Treasury yields hold ground as global stocks rally on central bank rate-cut hopes


U.S. Treasury yields were mostly unchanged on Wednesday as global stock-markets rallied on the expectation of further stimulus by central banks, after the Federal Reserve carried out a surprise 50 basis point interest rate cut on Tuesday.

What are Treasurys doing?

The 10-year Treasury note yield

TMUBMUSD10Y, -0.50%

  was unchanged at 1.004%, while the 2-year note rate

TMUBMUSD02Y, -1.20%

  was down 2 basis points to 0.701%. The 30-year bond yield

TMUBMUSD30Y, +0.17%

  was virtually flat at 1.623%, FactSet data show.

What’s driving Treasurys?

The Fed cut its policy interest rate Tuesday ahead of its scheduled policy meeting in two weeks. The expectation now is for other central banks to follow suit and ease policy, too.

The Fed’s move followed a conference call by G7 finance ministers and central bank governors Tuesday that pledged measures to shore up global economic growth in the face of the coranavirus epidemic emanating from China.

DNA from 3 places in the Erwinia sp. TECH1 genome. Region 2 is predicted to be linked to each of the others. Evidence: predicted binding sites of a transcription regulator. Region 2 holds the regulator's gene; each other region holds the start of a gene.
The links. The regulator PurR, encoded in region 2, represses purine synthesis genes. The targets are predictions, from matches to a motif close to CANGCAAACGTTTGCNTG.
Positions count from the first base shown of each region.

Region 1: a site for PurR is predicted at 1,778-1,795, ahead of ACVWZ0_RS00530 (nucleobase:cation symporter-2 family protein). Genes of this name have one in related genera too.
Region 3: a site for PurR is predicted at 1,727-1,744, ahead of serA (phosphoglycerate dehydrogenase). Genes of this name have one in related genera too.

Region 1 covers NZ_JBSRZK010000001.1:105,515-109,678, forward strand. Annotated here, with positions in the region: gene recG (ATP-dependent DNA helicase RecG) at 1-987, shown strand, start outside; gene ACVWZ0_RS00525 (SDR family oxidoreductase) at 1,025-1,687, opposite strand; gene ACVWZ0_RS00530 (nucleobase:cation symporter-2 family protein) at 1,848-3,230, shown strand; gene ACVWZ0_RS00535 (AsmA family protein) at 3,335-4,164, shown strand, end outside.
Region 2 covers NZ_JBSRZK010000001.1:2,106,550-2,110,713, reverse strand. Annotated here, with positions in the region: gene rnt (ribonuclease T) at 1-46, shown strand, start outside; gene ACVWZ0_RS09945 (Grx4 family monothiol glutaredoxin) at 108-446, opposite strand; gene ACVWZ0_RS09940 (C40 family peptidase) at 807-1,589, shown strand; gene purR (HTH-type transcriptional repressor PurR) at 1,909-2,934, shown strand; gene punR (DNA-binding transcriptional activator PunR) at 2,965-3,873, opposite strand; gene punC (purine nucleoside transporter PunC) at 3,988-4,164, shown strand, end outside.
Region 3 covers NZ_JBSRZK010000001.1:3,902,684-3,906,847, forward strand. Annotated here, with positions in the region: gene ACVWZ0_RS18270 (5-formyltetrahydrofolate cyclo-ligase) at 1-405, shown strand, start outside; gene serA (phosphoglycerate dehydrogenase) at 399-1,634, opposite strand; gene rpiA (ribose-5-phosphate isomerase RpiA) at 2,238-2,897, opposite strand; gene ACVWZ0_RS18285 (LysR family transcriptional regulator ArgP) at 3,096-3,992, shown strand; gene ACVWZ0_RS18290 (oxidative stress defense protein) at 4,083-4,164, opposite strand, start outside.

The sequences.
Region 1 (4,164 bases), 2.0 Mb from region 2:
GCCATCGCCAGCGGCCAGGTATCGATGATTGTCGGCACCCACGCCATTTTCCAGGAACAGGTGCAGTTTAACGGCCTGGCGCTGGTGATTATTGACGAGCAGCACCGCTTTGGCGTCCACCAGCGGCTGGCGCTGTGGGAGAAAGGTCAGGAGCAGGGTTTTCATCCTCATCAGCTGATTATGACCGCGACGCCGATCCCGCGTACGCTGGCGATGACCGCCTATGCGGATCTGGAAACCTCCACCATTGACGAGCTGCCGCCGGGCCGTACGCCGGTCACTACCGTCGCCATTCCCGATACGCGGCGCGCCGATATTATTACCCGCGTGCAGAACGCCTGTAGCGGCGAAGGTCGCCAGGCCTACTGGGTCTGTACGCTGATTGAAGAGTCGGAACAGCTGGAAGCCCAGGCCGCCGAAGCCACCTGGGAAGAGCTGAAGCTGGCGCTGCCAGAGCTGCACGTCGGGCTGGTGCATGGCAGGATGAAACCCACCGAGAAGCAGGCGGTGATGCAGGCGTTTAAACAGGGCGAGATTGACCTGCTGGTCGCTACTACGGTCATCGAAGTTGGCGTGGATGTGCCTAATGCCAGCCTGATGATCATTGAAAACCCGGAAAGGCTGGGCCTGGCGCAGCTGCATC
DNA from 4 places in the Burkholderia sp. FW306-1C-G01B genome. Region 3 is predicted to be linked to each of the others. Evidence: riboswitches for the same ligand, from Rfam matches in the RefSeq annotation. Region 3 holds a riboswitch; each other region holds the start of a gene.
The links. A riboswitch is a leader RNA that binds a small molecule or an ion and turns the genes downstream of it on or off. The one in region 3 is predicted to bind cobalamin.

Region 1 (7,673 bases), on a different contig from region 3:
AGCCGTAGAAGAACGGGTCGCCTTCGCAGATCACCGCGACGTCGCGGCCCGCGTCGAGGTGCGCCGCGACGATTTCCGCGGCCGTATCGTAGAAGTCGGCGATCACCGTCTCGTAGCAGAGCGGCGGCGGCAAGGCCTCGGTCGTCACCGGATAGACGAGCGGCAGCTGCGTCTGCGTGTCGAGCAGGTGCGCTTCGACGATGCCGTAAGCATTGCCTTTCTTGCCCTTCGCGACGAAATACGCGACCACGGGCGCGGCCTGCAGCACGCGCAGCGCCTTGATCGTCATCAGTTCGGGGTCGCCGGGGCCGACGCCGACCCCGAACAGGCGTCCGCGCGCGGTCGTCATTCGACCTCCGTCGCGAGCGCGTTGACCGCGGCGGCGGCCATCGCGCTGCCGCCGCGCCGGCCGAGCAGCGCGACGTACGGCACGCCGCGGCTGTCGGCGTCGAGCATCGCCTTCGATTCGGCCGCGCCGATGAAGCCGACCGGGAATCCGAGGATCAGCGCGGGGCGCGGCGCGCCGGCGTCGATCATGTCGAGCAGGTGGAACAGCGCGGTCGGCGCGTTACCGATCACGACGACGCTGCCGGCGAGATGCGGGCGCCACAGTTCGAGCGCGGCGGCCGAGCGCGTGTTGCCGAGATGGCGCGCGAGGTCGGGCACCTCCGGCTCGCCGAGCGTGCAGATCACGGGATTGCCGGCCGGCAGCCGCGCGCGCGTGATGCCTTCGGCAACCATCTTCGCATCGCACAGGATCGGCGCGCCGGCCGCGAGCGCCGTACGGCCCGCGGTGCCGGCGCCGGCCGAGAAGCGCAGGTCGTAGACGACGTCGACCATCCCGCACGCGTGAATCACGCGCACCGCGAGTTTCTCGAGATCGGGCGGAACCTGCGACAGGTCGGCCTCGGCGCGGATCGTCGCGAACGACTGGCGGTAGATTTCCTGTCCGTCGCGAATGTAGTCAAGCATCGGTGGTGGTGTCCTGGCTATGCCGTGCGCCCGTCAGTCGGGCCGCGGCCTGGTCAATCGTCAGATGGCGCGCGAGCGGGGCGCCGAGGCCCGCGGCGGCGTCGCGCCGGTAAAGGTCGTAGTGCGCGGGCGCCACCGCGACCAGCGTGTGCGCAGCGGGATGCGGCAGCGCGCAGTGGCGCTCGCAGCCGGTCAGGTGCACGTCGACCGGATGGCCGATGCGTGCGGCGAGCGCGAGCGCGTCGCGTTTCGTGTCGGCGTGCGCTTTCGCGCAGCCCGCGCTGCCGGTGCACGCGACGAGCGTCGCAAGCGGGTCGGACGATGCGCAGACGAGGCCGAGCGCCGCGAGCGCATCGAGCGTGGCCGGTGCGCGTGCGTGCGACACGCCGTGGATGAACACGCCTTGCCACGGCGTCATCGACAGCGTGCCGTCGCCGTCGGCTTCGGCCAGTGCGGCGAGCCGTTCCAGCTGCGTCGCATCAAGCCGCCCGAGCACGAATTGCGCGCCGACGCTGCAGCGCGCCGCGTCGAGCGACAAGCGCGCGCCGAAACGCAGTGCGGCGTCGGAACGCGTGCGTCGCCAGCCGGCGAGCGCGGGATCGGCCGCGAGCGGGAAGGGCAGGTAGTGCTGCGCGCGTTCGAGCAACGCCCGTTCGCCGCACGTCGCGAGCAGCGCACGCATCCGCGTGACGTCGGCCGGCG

A total of 93,455 cases of the COVID-19 virus have been reported with at least 3,198 deaths, according to the latest figures from Johns Hopkins Whiting School of Engineering’s Centers for Systems Science and Engineering.

Heightened expectations for more actions from monetary policymakers helped keep yields depressed even as stocks were set to trade higher on Wednesday.

Futures for the S&P 500

SPX, -2.81%

  and the Dow Jones Industrial Average

DJIA, -2.94%

  point to a positive start for Wall Street.

In U.S. economic data, the Automatic Data Processing employment report for last month is due for release at 8:15 a.m. ET. Institute for Supply Management’s non-manufacturing gauge for February is set for release at 10 a.m., giving a snapshot of the domestic-focused service sector.

Later, the Fed will release its Beige Book in the afternoon. A collection of anecdotes from businesses across the U.S., the Beige Book could show how the outbreak of COVID-19 is disrupting supply chains and upending normal business operations.

What did market participants’ say?

“Expectations remain high for global central banks to follow the Fed’s lead and offer further accommodation via rate cuts and/or balance sheet growth,” said Ian Lyngen, head of U.S. rates strategy at BMO Capital Markets, in a Wednesday note.

Source : MTV